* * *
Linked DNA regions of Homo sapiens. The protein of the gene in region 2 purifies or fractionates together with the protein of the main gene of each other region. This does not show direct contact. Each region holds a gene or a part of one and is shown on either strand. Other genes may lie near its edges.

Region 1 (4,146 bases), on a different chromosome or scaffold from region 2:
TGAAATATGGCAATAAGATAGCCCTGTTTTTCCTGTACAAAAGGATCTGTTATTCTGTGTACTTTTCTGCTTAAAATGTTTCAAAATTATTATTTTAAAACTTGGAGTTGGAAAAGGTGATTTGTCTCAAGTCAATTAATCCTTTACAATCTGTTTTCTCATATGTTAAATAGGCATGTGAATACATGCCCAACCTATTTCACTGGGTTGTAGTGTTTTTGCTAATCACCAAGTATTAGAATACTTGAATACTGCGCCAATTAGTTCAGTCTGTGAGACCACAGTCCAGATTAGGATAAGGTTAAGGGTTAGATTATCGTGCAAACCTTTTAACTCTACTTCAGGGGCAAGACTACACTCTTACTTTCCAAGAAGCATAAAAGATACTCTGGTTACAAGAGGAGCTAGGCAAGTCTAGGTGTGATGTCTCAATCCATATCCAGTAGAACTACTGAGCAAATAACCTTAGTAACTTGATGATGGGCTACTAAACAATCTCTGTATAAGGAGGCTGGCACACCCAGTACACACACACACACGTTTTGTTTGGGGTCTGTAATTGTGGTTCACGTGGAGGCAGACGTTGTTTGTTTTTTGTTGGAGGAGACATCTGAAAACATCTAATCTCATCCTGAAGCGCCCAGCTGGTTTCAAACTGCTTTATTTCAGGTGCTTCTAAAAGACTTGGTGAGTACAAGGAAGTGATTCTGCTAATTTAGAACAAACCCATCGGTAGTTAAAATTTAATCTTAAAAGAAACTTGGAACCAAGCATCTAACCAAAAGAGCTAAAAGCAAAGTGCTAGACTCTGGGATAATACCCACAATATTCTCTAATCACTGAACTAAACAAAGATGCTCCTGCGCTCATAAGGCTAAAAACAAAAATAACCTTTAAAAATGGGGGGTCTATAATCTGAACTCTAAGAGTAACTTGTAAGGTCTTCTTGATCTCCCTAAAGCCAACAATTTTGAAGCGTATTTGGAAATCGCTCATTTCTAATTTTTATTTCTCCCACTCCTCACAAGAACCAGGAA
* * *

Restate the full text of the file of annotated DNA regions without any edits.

Linked DNA regions of Homo sapiens. The protein of the gene in region 2 purifies or fractionates together with the protein of the main gene of each other region. This does not show direct contact. Each region holds a gene or a part of one and is shown on either strand. Other genes may lie near its edges.

Region 1 (4,146 bases), on a different chromosome or scaffold from region 2:
TGAAATATGGCAATAAGATAGCCCTGTTTTTCCTGTACAAAAGGATCTGTTATTCTGTGTACTTTTCTGCTTAAAATGTTTCAAAATTATTATTTTAAAACTTGGAGTTGGAAAAGGTGATTTGTCTCAAGTCAATTAATCCTTTACAATCTGTTTTCTCATATGTTAAATAGGCATGTGAATACATGCCCAACCTATTTCACTGGGTTGTAGTGTTTTTGCTAATCACCAAGTATTAGAATACTTGAATACTGCGCCAATTAGTTCAGTCTGTGAGACCACAGTCCAGATTAGGATAAGGTTAAGGGTTAGATTATCGTGCAAACCTTTTAACTCTACTTCAGGGGCAAGACTACACTCTTACTTTCCAAGAAGCATAAAAGATACTCTGGTTACAAGAGGAGCTAGGCAAGTCTAGGTGTGATGTCTCAATCCATATCCAGTAGAACTACTGAGCAAATAACCTTAGTAACTTGATGATGGGCTACTAAACAATCTCTGTATAAGGAGGCTGGCACACCCAGTACACACACACACACGTTTTGTTTGGGGTCTGTAATTGTGGTTCACGTGGAGGCAGACGTTGTTTGTTTTTTGTTGGAGGAGACATCTGAAAACATCTAATCTCATCCTGAAGCGCCCAGCTGGTTTCAAACTGCTTTATTTCAGGTGCTTCTAAAAGACTTGGTGAGTACAAGGAAGTGATTCTGCTAATTTAGAACAAACCCATCGGTAGTTAAAATTTAATCTTAAAAGAAACTTGGAACCAAGCATCTAACCAAAAGAGCTAAAAGCAAAGTGCTAGACTCTGGGATAATACCCACAATATTCTCTAATCACTGAACTAAACAAAGATGCTCCTGCGCTCATAAGGCTAAAAACAAAAATAACCTTTAAAAATGGGGGGTCTATAATCTGAACTCTAAGAGTAACTTGTAAGGTCTTCTTGATCTCCCTAAAGCCAACAATTTTGAAGCGTATTTGGAAATCGCTCATTTCTAATTTTTATTTCTCCCACTCCTCACAAGAACCAGGAA